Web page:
Celtic Illumination, part 315, Welcome to the big time.
Thankfully we didn’t encounter any more RUC roadblocks on our way home from Glenarm. I returned the hire car and wandered around Warrenpoint saying hello to those I knew and even those I didn’t. My mother took Charles on lots of little shopping trips showing him off to her friends. I managed to get a hold of Brendan and we took the ferry over to Omeath where we had a few pints of the black stuff. Brendan still refused to talk about any of his experiences and claimed that he had no idea that his father blamed me for not just his membership of the IRA but also his imprisonment. I did however give him the name of the fellow who had attacked me and asked if he would look in to it for me. I didn’t explain why I needed to know if this fellow was in the IRA, I just asked him to find out for me as a favour. I wouldn’t have wanted to be responsible for what would happen to him if he had only been pretending to be in the IRA.
For the return journey Charles and I took the Belfast to Liverpool boat. We travelled up to Belfast with Pat, who worked there, and caught the morning sailing. It was a pretty uneventful journey and nice to get back home to Irene and the rest of the children but so sad to leave Ireland. In fact the trip probably made me more determined to get back home, so I sat myself down again and tried to work out how to achieve it. At the time in the Republic if any of your income came from the arts, then you were allowed to take it tax free, so the Republic was quiet an attractive proposition for me. I was able to earn a decent wage but it was not a steady income flow, there were bits and pieces from here there and everywhere and nothing was guaranteed. It would have been nice to have one secure source of income.
At the time people like Joan Collins and Jeffrey Archer were receiving multi million pound advances for their books. I think one of them got an eight million pound advance while the other was twelve million. I can’t remember who got what but I do remember Joan Collins saying that she got up every morning and, remaining in her dressing gown, would sit herself down and begin to write. I had to laugh when the publisher told her that her book was rubbish and asked for their advance back. I suppose every writer in the world, not just the UK, secretly wished that they would one day be lucky enough to get such huge advances. I know I did, which I know is strange, as I often comment that artists don’t really care about money, but in this day and age a huge, publicised, advance of the filthy lucre is a very public way of showing that you have made it. Plus it wouldn’t half piss off the golf club crowd.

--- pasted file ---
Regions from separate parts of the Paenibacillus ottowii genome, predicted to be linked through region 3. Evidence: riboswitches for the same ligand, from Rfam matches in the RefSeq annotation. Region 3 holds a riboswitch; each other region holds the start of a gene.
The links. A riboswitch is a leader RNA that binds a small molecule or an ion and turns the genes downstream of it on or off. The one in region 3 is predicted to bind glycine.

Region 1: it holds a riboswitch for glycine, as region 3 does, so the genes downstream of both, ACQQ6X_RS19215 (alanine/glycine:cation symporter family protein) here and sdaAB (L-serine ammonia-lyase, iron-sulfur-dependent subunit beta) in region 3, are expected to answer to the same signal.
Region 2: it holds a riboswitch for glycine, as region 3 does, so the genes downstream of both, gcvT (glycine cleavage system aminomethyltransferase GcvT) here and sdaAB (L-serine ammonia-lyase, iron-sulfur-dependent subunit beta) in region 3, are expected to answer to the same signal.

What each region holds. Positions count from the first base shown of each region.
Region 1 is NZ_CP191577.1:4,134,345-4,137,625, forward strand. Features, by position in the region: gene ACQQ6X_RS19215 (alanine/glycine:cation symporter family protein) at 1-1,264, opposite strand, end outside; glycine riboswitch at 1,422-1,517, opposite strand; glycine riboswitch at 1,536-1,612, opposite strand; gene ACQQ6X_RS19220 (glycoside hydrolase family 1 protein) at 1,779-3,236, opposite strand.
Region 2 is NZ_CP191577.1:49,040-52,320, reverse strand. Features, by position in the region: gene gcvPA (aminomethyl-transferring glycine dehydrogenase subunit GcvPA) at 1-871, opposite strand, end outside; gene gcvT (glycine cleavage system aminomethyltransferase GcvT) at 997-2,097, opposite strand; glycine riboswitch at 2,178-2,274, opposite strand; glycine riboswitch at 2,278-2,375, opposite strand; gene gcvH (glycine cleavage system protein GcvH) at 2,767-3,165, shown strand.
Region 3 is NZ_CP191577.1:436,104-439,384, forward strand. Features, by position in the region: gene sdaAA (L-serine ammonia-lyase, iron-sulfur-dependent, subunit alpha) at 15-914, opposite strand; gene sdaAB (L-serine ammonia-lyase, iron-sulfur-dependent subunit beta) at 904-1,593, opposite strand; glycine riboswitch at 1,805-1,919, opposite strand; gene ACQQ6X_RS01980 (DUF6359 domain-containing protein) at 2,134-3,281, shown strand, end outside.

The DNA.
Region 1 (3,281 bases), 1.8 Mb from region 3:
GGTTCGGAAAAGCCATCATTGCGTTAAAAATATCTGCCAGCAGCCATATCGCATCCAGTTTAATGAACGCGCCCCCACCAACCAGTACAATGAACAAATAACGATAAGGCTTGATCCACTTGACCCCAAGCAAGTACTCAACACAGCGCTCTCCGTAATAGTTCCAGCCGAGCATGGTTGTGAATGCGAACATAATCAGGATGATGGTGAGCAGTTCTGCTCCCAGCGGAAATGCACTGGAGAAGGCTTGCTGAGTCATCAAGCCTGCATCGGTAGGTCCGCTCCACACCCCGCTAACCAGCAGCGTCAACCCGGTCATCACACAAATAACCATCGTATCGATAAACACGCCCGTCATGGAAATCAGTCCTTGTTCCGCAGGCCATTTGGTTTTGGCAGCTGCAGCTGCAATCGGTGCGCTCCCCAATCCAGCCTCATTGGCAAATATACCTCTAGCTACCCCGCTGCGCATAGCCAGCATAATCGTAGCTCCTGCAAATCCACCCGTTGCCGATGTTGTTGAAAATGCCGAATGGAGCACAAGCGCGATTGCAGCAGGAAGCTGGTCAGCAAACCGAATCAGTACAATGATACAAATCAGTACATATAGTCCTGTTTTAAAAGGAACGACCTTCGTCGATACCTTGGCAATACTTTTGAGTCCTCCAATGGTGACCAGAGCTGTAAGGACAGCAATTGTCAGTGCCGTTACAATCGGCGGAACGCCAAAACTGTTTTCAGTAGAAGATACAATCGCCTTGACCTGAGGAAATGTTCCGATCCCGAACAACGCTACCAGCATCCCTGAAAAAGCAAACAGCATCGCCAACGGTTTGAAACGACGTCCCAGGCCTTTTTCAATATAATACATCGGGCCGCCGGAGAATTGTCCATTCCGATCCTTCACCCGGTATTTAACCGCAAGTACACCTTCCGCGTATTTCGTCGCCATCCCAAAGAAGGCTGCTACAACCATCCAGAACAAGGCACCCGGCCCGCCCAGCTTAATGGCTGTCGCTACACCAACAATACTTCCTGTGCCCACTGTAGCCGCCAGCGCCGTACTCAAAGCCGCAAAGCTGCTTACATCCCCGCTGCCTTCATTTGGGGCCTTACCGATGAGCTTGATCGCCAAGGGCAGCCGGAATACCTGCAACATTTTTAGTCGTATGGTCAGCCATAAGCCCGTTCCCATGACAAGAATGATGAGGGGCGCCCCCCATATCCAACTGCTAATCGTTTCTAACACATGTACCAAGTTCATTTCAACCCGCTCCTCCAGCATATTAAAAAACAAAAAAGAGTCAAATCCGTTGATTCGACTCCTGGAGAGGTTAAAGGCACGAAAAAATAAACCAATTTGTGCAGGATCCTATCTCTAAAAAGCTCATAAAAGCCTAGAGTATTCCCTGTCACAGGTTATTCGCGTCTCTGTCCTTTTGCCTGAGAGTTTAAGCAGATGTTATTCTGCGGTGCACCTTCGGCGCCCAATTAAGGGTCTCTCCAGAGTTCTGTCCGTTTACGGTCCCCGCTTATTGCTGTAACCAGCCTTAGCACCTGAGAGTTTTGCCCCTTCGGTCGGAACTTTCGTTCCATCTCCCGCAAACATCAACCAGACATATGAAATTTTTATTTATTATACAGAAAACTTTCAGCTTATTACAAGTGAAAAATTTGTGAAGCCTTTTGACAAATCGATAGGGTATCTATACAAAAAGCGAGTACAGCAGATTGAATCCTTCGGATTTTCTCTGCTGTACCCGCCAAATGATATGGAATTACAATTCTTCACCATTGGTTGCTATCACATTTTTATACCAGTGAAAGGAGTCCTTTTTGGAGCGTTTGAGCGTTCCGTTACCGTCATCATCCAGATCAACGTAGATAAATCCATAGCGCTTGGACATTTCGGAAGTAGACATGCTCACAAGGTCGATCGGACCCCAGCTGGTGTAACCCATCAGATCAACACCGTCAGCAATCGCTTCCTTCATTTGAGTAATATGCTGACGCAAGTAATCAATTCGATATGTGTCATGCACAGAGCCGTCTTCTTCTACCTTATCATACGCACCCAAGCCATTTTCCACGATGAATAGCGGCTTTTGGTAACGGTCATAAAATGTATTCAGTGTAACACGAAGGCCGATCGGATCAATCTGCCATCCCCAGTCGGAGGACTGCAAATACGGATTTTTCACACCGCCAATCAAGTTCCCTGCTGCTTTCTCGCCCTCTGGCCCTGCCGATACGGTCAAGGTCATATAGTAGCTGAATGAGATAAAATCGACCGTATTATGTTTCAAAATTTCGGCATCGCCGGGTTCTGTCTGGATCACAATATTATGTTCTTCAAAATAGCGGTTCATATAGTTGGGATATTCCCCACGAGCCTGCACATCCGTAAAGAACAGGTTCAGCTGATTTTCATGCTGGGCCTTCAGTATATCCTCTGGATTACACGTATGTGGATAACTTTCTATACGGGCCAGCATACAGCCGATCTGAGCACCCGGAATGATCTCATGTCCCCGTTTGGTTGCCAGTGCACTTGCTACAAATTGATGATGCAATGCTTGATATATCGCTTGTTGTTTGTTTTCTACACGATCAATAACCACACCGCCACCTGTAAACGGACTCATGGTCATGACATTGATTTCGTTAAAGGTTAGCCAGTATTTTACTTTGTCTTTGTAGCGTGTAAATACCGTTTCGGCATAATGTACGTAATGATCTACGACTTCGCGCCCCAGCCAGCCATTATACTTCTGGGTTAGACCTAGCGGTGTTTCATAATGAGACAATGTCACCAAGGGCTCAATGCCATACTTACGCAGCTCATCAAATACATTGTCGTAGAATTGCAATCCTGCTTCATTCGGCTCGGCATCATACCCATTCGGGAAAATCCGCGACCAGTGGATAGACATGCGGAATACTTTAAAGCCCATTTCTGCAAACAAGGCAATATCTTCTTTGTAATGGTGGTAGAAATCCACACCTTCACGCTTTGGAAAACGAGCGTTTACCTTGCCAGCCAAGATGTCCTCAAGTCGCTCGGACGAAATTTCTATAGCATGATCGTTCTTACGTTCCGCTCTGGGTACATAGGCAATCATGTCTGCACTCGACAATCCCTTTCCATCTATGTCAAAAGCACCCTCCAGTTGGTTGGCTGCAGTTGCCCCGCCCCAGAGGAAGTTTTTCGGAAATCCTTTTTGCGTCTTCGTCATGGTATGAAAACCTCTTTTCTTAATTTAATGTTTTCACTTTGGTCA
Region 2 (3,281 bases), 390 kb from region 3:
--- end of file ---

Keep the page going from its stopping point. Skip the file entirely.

I was watching the Russell Harty show, a chat show where celebrities tried to promote and sell their wares. Russell was interviewing the supermodel Naomi Campbell and she was promoting her new novel. Most people are aware that stick thin supermodels are quite thick and I was wondering how on earth the woman had produced a book when she said, in answer to a question Russell had asked her. “I might not have written the book, but it is my story.” As you may imagine my ears pricked up and I began to pay some serious attention. I had no interest in Naomi Campbell, I didn’t even rate her as a woman, never mind a novelist, but I now found her to be very interesting. It took a bit of digging in my local library but I eventually discovered the realm of the ghost writer.
Suddenly a new world opened up before me, I had stumbled on the dark art of ghost writers who produced the books that the celebrities pretended to write. So thank you very much Naomi Campbell I knew that I was about to become a ghost writer. In America it is an accepted business but in the UK it was still quite secretive and normally a celebrity’s agent would contact a literary agent and arrange the deal. With me still not having a literary agent I knew I would have to approach this mission from a completely different angle. What I now had to do was work out who I could write for and what could I write. Up until now my writing had been all over the place, not focusing on one genre. And how would I contact anyone, I was certainly starting at the very bottom of this particular market, not knowing anyone or anything really.